Tariffs on E-Bikes from China Derailing U.S. Market
FORT MEYERS, USA – Recent imposition of tariffs on electric bikes and component parts from China, may have derailed the rapid growth of electric bicycles in the USA. These tariffs result in significant price increases in a market that has been accelerating. Retailers and distributors, when asked, state that they simply do not know what the impact will be. But they are worried that such big increases will stall or kill the e-bike market.
Electric bicycles have become a major part of the USA bicycle business. Even established traditional bicycle brands are now re-positioning themselves as e-bike brands. For a simple reason: e-bikes make money.
Sales increasing steadily
The USA has been about 10 years behind the EU in awareness and adoption of electric bikes. However, today, nearly every traditional bicycle brand offers an electric bike, along with many new brands focusing on electric bikes. Sales have increased steadily, while sales of conventional bicycles have decreased. As in the EU and Asia, the money-making part of the bicycle business is now the electric bicycle business.
Only one significant producer
The majority of electric bikes sold in the USA are imported from China, and even the bikes that are assembled in the USA, are built from parts made in China. While we can expect other USA factories to build e-bikes in the near future, the only one of significance, today, is Prodecotech in Florida.
Research by eCycleElectric Consultants shows approximately 300 importers of electric bikes now operating in the USA. Of these, 20 companies are importing the majority of all electric bikes. Leaders are a combination of major bike brands like Trek, Specialized, Raleigh, (Accell North America) and e-bike specialists such as Pedego, Rad Power, Mahindra, Juiced Riders, and Faraday (Pon Group).
Generally, the established bicycle brands are selling pedelecs, in the higher price ranges. The e-bike specialists usually offer both power-on-demand (POD), and pedelecs, with the POD bikes in the lower price ranges. Some e-bike specialists offer only POD bikes.
Increasing interest from automotive companies
Automotive companies in the USA are increasing their interest. Ford has shown concept bikes and licensed their name, in the past, to Dahon and Pedego. GM has announced an electric bike will be part of their product offerings in the future, as has Harley Davidson. The effect of these large companies, with their powerful marketing and engineering, is not yet known. But speculation is that they will reshape the bicycle industry of the USA, by introducing marketing efforts and quality/engineering standards superior to the bike industry norms.
An important bit of context is that the average value of the approximately 15 million bicycles the USA imports most years is well under 100 dollars. The value of the average electric bike is above 600 dollars and is probably closer to 1,000 US dollars. Margins for the importer, distributor, and retailer are better, in most cases, on electric bikes than on manual bikes.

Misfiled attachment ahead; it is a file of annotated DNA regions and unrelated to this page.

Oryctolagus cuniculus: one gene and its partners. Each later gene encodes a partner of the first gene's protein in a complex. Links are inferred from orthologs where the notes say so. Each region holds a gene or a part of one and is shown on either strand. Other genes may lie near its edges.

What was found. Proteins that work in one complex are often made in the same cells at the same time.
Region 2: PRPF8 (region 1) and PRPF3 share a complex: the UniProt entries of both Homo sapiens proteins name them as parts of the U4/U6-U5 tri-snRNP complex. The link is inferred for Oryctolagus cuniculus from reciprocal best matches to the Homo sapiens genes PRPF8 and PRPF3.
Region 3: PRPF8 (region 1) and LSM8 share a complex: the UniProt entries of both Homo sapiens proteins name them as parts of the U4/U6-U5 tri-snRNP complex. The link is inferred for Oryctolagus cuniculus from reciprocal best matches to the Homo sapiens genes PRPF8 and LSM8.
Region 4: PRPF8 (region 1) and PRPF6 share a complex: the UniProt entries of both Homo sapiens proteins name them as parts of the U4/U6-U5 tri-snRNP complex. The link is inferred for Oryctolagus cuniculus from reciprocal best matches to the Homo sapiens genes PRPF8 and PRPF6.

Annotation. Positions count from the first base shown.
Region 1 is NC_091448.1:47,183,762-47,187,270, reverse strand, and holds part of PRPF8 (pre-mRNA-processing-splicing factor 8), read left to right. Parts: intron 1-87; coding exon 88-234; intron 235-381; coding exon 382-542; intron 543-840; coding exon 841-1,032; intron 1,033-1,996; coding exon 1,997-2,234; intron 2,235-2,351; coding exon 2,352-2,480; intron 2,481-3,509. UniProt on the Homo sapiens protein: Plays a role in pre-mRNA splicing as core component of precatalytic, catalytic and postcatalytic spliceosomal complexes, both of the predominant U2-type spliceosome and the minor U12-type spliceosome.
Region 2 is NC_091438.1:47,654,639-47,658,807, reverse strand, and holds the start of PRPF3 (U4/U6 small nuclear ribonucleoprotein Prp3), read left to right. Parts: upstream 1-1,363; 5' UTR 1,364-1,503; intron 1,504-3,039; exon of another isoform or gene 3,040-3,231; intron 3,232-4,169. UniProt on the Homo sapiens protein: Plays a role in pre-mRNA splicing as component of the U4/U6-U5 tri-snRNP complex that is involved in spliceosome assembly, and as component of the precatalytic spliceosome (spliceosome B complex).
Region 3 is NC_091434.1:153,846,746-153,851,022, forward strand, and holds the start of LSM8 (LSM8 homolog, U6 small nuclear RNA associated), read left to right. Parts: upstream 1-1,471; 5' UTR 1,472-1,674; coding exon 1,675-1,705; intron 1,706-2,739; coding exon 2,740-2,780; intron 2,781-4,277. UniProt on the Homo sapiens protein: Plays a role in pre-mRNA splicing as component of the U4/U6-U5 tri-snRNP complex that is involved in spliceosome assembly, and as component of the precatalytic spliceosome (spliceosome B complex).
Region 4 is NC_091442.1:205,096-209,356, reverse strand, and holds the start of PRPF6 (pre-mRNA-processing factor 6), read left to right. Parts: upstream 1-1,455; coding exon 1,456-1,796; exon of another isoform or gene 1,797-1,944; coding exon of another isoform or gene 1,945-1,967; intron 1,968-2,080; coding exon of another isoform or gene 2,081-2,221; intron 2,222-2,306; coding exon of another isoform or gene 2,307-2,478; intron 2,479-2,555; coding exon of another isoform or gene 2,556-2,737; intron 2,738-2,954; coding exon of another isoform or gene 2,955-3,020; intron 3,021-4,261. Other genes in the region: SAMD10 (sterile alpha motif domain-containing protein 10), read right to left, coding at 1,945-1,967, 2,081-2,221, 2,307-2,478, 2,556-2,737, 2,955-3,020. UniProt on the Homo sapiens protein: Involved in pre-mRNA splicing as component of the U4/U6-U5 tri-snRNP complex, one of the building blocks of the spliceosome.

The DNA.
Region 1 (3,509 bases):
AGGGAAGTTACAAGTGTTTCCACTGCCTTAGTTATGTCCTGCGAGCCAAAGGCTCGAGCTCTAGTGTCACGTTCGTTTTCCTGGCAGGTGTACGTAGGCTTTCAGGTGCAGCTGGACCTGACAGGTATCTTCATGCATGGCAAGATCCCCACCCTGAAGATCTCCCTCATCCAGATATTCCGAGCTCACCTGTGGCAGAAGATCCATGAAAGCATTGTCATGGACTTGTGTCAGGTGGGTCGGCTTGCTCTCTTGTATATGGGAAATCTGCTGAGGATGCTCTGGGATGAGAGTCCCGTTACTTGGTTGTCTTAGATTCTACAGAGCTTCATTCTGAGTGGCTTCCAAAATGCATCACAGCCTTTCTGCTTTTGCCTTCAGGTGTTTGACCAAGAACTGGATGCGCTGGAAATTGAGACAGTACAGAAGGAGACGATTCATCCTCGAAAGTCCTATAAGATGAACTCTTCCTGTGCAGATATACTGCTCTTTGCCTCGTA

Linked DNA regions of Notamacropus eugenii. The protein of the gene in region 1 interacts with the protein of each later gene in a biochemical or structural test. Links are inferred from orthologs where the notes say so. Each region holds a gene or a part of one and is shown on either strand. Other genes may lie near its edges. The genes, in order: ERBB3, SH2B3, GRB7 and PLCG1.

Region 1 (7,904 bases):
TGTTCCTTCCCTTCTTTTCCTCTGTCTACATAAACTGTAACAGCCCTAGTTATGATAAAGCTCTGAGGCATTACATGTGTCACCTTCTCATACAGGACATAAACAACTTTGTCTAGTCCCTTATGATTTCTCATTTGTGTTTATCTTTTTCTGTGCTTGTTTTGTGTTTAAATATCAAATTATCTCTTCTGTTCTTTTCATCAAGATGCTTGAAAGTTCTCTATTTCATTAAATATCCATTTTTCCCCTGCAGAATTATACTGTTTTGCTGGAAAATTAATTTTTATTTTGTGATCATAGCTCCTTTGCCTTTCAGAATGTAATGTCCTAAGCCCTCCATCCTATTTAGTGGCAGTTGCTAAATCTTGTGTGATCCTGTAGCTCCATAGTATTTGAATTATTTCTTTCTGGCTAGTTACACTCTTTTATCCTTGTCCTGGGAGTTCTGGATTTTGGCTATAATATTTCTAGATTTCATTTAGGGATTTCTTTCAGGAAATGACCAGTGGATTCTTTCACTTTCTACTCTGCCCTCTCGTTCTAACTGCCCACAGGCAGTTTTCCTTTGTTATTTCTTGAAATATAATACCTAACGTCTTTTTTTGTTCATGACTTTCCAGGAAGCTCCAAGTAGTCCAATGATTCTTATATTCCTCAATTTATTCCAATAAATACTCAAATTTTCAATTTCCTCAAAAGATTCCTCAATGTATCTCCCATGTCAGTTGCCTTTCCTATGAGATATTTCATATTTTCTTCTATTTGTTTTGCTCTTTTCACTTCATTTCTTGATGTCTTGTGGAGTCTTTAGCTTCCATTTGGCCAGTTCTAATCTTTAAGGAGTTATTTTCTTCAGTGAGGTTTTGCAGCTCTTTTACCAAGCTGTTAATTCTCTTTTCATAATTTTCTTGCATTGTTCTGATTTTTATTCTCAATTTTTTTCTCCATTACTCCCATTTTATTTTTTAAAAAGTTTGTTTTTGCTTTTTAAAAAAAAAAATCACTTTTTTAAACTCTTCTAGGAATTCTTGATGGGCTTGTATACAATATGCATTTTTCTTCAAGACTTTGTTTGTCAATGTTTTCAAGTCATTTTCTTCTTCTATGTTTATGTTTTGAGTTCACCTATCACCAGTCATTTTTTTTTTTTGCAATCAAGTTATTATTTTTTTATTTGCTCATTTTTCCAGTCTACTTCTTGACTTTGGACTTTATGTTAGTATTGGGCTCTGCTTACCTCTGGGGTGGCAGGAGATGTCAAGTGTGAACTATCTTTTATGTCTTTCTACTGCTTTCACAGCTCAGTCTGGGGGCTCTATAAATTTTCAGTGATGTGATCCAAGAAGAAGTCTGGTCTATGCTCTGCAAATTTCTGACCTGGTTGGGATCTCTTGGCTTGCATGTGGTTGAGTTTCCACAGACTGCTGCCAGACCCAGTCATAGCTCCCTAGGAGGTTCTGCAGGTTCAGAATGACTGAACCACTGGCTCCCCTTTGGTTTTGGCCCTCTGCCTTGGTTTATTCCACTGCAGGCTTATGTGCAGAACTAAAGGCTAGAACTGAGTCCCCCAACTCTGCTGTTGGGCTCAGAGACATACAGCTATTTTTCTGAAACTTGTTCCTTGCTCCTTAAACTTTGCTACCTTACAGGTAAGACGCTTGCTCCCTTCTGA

Expanding efforts by all distribution channels
Retail channels handling electric bikes include independent bicycle dealers, truck-based bicycle mechanics, major sporting goods retailers, mass merchants, Amazon, internet sales, power sports and automotive retailers. All of these have been expanding their efforts.
Service training for technicians has been rapidly improving. Clinics by system providers like Bosch have joined the efforts of the Light Electric Vehicle Association, Barnett Bicycle Institute, and the Professional Bicycle Mechanics Association. An estimated 1,000 bicycle mechanics have attended one or more of these training opportunities since 2008.
This effort is funded by companies that offer ebikes and are members of the Bicycle Product Suppliers Association. The 3 class system PFB is promoting has been adopted by 10 states, with up to 20 more expected in the near future.
Electric bike share is introducing consumers to electric bikes as well. The highest profile operation is JUMP, now owned by Uber, and operating in several cities.
In 2017, the USA imported about 263,000 electric bikes. This number is arrived at by careful searching of customs databases. Since there is no uniform tariff number for electric bikes, yet, there is room for error.
In 2018 the first 6 months show imports of 73,500 units. This would seem to be a likely drop in sales, but it is too early to be certain. This could represent decreased optimism in the first half of the year or carry over of inventory from 2017.
Even if 2018 is an off year, due to tariffs, the involvement of the major brands, the many new participants focused on e-bikes, and the public awareness of electric bikes means that the USA market has tremendous growth coming.